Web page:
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Mountain lion reports increasing near Wood River Valley due to heavy snow

The Idaho Fish and Game said residents have reported mountain lion tracks from Bellevue to Ketchum and the remains of lion kills were found in locations near Hailey.

KETCHUM, Idaho — The Idaho Fish and Game (IDFG) has received an increased amount of mountain lion reports in southcentral Idaho since early December due to heavy snowfall in the area. 

According to an IDFG press release, cached prey - or hidden remains - from mountain lion kills were found in locations north of Hailey. IDFG has also received reports of mountain lion tracks around homes from residents from Bellevue to Ketchum. 

A large male mountain lion was spotted with a cached elk carcass in Ketchum and IDFG also reported a female lion near a cached elk carcass south of Ketchum. 

Although mountain lions are spotted throughout the year in the Gem State, IDFG said these sightings "do tend to increase during the winter months due to fresh snow making their tracks more visible, along with increased numbers of deer and elk moving onto their winter ranges, which are often in close proximity to local communities."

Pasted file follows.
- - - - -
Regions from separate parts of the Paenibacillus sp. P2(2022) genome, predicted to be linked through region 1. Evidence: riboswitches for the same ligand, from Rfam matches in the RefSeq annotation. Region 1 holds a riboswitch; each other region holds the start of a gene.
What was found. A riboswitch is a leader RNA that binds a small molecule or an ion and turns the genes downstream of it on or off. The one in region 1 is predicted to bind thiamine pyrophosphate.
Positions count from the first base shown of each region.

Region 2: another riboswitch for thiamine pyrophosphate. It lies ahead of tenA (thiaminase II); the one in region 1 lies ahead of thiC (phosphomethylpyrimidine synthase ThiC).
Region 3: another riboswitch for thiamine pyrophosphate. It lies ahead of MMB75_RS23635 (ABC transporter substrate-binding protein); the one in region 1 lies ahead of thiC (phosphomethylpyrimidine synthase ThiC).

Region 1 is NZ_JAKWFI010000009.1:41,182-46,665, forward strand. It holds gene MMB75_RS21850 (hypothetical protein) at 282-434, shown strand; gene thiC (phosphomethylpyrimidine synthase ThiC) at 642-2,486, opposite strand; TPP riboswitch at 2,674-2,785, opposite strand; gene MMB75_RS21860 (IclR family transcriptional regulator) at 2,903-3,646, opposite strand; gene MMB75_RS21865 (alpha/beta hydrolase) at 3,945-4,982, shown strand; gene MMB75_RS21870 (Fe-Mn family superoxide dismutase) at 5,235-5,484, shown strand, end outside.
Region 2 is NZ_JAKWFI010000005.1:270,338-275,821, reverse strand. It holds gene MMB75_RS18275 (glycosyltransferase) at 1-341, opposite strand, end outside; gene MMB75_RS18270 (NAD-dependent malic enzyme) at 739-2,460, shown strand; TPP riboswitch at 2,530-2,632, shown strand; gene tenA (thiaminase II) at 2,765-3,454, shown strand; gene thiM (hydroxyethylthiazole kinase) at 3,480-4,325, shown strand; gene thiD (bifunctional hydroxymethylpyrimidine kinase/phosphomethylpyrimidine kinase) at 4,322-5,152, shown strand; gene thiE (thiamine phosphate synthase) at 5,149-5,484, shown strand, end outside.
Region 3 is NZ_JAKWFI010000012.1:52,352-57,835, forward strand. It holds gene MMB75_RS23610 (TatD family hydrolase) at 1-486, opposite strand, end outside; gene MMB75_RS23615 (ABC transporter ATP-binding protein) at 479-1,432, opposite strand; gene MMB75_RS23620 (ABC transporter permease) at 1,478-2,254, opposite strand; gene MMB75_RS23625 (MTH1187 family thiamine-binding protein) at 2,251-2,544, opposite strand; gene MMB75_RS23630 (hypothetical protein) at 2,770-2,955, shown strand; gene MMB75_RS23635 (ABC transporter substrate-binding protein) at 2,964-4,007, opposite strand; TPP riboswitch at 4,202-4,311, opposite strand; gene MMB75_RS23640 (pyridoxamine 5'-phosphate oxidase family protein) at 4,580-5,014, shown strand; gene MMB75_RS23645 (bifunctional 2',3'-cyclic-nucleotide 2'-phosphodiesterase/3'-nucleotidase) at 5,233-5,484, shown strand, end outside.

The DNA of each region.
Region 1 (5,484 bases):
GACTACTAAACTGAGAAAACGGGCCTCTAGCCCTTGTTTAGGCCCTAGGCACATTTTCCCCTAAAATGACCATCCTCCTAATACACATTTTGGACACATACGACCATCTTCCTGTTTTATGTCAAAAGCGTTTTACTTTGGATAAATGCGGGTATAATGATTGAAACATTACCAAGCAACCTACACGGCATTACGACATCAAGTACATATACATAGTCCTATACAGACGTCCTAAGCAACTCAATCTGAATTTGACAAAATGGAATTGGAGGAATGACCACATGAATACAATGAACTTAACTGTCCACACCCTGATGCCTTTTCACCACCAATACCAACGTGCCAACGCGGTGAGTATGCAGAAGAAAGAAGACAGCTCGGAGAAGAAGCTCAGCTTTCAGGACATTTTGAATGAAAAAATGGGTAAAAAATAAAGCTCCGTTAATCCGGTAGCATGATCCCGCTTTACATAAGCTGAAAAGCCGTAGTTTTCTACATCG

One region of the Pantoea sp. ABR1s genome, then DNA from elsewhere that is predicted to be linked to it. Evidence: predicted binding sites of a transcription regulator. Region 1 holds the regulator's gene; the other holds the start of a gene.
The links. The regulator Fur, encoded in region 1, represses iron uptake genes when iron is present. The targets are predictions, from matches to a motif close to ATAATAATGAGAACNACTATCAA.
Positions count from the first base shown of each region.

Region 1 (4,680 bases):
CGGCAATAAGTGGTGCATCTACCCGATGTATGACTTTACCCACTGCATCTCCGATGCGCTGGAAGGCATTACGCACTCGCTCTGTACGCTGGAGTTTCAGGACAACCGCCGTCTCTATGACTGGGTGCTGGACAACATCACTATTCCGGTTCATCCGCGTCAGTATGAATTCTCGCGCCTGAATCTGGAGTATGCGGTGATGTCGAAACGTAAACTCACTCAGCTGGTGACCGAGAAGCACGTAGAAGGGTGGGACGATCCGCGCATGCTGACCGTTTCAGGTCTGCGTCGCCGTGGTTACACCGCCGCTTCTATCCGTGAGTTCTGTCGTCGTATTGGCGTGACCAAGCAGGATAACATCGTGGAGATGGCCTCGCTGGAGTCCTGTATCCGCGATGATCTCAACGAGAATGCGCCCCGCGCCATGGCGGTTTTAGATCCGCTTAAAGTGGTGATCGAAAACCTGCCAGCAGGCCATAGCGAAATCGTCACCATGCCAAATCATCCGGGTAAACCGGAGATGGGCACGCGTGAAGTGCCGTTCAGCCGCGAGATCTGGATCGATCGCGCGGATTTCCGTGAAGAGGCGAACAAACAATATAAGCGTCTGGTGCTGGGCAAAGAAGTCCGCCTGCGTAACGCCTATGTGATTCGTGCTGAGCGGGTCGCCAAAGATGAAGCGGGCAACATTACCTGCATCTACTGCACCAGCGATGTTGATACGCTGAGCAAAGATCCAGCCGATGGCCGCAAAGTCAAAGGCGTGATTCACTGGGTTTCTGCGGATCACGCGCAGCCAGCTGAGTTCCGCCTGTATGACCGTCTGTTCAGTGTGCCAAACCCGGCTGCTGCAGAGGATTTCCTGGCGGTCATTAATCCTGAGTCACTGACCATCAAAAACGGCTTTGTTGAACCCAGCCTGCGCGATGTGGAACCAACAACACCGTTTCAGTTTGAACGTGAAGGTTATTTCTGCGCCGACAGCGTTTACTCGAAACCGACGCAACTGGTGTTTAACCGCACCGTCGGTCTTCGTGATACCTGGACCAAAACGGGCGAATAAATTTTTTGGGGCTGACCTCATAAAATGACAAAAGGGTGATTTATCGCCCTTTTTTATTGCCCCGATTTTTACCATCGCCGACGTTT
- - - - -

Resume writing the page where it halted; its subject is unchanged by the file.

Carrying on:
IDFG said there has not been any reports of mountain lion attacks on people, but the agency did remind the public to be aware of the increased report. Mountain lions tend to be more active early in the morning and during evening hours, according to IDFG. 

Mountain lions are presumably responsible for injuries and deaths of livestock and pets reported across the past few months, according to IDFG. Fish and game has also received multiple reports of pets disappearing from their residencies in the area. 

“We continue to encourage residents to notify our office if they observe a lion or see tracks around their homes, or if they come across cached prey” Regional Conservation Officer Clint Rogers said. “Our officers are always willing to work with local residents to make sure that they and their pets stay safe. Our goal is not to remove predators like mountain lions from the landscape, but instead to encourage them to continue to live in natural habitats, outside of our communities. Fish and Game will try to haze a lion if possible, only resorting to lethal removal if an individual has become aggressive when living among people and is determined to be a threat to public safety.”  

IDFG said residents across the Magic Valley should immediately report any wildlife incident or attack to the Magic Valley Regional Office or to your local law enforcement agency. Mountain lion sightings and encounters should be reported to Fish and Game by calling the Magic Valley Regional Office.

Fish and game reminds the public that describing the situation involving a mountain lion is important. IDFG defines a 'sighting' as a reported observation, an 'encounter' as an unexpected meeting between a human and wildlife without an incident, an 'incident' as an interaction that causes a human to force the wildlife to flee with action, and an 'attack' as a human injured or killed by wildlife. 

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